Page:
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Meet Miss Michigan, who called out Flint’s water crisis to the world

The activist, sexual assault survivor and Miss America contestant used her airtime to speak on the ongoing issue

Just a few days before the Miss America pageant, Emily Sioma, the current Miss Michigan, made a decision about her seconds-long, live TV introduction. She chose that fleeting moment to spotlight one of the United State’s most serious issues – the Flint water crisis.

“From a state with 84 per cent of the U.S. fresh water, but none for its residents to drink, I’m Miss Michigan Emily Sioma,” she said on stage, to an audience of millions. It went instantly viral. Though the crown went to Miss New York Nia Franklin, Sioma rallied an international response to an issue that has been ongoing since 2014, as residents – whose health has been majorly affected – are still fighting for clean drinking water. Outside of Flint, the city of Parchment, Michigan, recently found its drinking water had extremely high levels of PFAS – a toxin that has been linked to cancer.

“On the Friday before the pageant, as we were doing rehearsal, I just thought… I’m extremely talented, I’ve done an amazing interview, but I’m also surrounded by 50 of the most talented, brilliant, determined, well-spoken women that are all doing and preparing the exact same way for the job. There was good chance I didn’t make it. So how could I make that moment meaningful?” Sioma, 22, from Grass Lake, Michigan, tells Dazed. “I just had this thought that there are people in my state and the communities that I represent which are still so insecure about where they're getting the water from.”

“It’s not just a call to action for Flint either. Detroit public schools system had to shut off water just as students were coming back to class recently. This was an opportunity to introduce myself and the state of Michigan to the world – what better way than to give a voice to people who are effectively being poisoned right now. I wanted to shift things to look at the leaders, the people who have been fighting this battle for reliable water sources from the beginning, to keep the conversation going.”

Michigan locals and state representatives have been reaching out to Sioma to tell their own stories, involve her in more direct action, and continue the dialogue. The mayor of Flint, Karen Weaver, praised her action.

“This was an opportunity to introduce myself and the state of Michigan to the world – what better way than to give a voice to people who are effectively being poisoned right now” – Emily Sioma

This year has been a turning point for the Miss America pageant – in June, the organisation announced that it was scrapping the swimsuit section of the competition. “We will no longer judge our candidates on their outward physical appearance. That's huge,” Gretchen Carlson, the chairwoman of the Miss America board of directors said previously. She added that women of “all shapes and sizes”, would be considered. It was officially announced on the pageant Twitter account with a short video, where a white bikini was shown disappearing in a puff of smoke with the hashtag #byebyebikini. Instead of swimsuit, the contestants took part in a live interactive session highlighting their achievements.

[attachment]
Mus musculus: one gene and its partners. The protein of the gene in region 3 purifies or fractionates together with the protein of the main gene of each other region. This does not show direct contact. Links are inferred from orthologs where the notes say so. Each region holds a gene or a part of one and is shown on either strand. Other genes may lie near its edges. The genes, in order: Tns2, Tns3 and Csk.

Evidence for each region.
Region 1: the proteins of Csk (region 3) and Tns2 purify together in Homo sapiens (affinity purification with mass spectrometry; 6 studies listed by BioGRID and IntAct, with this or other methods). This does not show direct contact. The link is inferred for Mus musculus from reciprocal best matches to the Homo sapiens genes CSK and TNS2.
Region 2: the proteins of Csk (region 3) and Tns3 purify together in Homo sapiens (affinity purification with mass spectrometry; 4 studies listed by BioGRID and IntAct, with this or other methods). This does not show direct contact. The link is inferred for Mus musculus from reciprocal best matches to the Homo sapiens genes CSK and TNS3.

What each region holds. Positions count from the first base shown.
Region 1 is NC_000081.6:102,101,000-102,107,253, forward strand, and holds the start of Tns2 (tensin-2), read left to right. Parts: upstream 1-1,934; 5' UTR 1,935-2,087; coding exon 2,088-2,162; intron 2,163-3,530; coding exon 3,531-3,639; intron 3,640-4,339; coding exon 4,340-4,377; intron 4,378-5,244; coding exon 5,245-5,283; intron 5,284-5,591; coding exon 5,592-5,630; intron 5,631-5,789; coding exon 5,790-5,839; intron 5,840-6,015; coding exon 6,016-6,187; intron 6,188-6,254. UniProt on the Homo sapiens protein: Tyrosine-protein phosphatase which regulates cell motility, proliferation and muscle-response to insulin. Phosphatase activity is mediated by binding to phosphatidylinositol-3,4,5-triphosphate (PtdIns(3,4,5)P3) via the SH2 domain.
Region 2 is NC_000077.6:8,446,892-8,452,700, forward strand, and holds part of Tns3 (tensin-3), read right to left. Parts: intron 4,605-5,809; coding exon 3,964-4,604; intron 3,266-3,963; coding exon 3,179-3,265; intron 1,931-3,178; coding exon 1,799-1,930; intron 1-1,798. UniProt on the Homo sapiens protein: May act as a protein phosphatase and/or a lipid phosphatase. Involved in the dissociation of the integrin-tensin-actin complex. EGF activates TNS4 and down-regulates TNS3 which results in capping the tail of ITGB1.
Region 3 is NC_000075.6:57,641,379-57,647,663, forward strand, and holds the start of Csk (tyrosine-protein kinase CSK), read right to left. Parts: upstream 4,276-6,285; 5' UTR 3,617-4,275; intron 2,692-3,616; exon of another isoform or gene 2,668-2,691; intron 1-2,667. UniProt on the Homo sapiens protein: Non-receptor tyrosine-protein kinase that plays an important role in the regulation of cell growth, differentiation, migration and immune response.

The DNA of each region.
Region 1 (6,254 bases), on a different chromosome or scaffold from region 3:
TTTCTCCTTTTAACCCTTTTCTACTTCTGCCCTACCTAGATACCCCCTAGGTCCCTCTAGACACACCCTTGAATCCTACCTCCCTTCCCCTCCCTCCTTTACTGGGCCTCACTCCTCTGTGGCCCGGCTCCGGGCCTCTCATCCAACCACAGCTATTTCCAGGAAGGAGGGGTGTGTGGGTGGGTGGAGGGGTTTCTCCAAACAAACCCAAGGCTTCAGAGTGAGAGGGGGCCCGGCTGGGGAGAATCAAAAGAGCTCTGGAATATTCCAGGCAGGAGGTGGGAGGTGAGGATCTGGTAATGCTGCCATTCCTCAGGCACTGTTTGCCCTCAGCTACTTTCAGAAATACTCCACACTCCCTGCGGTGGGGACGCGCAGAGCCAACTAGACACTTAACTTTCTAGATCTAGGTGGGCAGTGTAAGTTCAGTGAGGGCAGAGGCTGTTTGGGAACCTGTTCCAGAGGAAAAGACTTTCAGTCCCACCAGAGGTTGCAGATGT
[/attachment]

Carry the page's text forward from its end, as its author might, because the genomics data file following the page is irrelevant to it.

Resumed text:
Sioma responded with consideration to the loss of the swimsuit category. She outlines that women should have the opportunity to empower themselves as they wish, in a swimsuit or otherwise. “It should be about giving people power within their own truth and with their voice,” she explains. “I thought back to when I was in high school, how I was constantly being called out for dress code and the burden of objectification lay on my shoulders. We cannot turn ourselves into objects, removing swimsuit doesn’t get rid of objectification. I think it makes objectification a harder battle to fight. I’m very hopeful that the conversations are going to continue.”

“Be it the swimsuit or the business suit, I deserve respect. What we wear or show should not determine our worth, the validity and the value of our voice.”

Sioma’s own personal platform for the pageant – titled ‘I Believe You’ – focused on sexual assault survivors. As a survivor herself, she has been vocal about the insidious issue particularly on college campuses. During her graduation in 2016, while she was graduating with a bachelor's degree in women's studies and a minor in sociology, Sioma stood in silent protest with her graduation cap emblazoned with the words ‘I Survived’.

As an advocate for sexual assault survivors in the age of #MeToo, her message and activism remains of-the-moment. Among undergraduate students in the U.S, 23.1 per cent of females and 5.4 per cent of males experience rape or sexual assault through physical force, violence, or incapacitation, according to RAINN. Michigan is also the state which endured the horrifying sexual crimes of ex-Olympics team doctor Larry Nassar. “We have an obligation to change this community and support survivors,” she asserts plainly. “It’s my mission to also create environments were survivors feel like they can disclose their experiences safely. It can make someone feel very vulnerable, and allies and communities can impact their journey to recovery.”

Throughout the conversation, Sioma refers back to her sense of community, as well as her own privilege that allowed her to make such a stand. “I’ve been afforded a lot of privilege in my life – as a white person, coming from a family that can afford to help me get to where I am right now. I would feel like I wasn’t paying enough back to others in my community if I didn’t speak out. They should have this moment to step up and stand out.”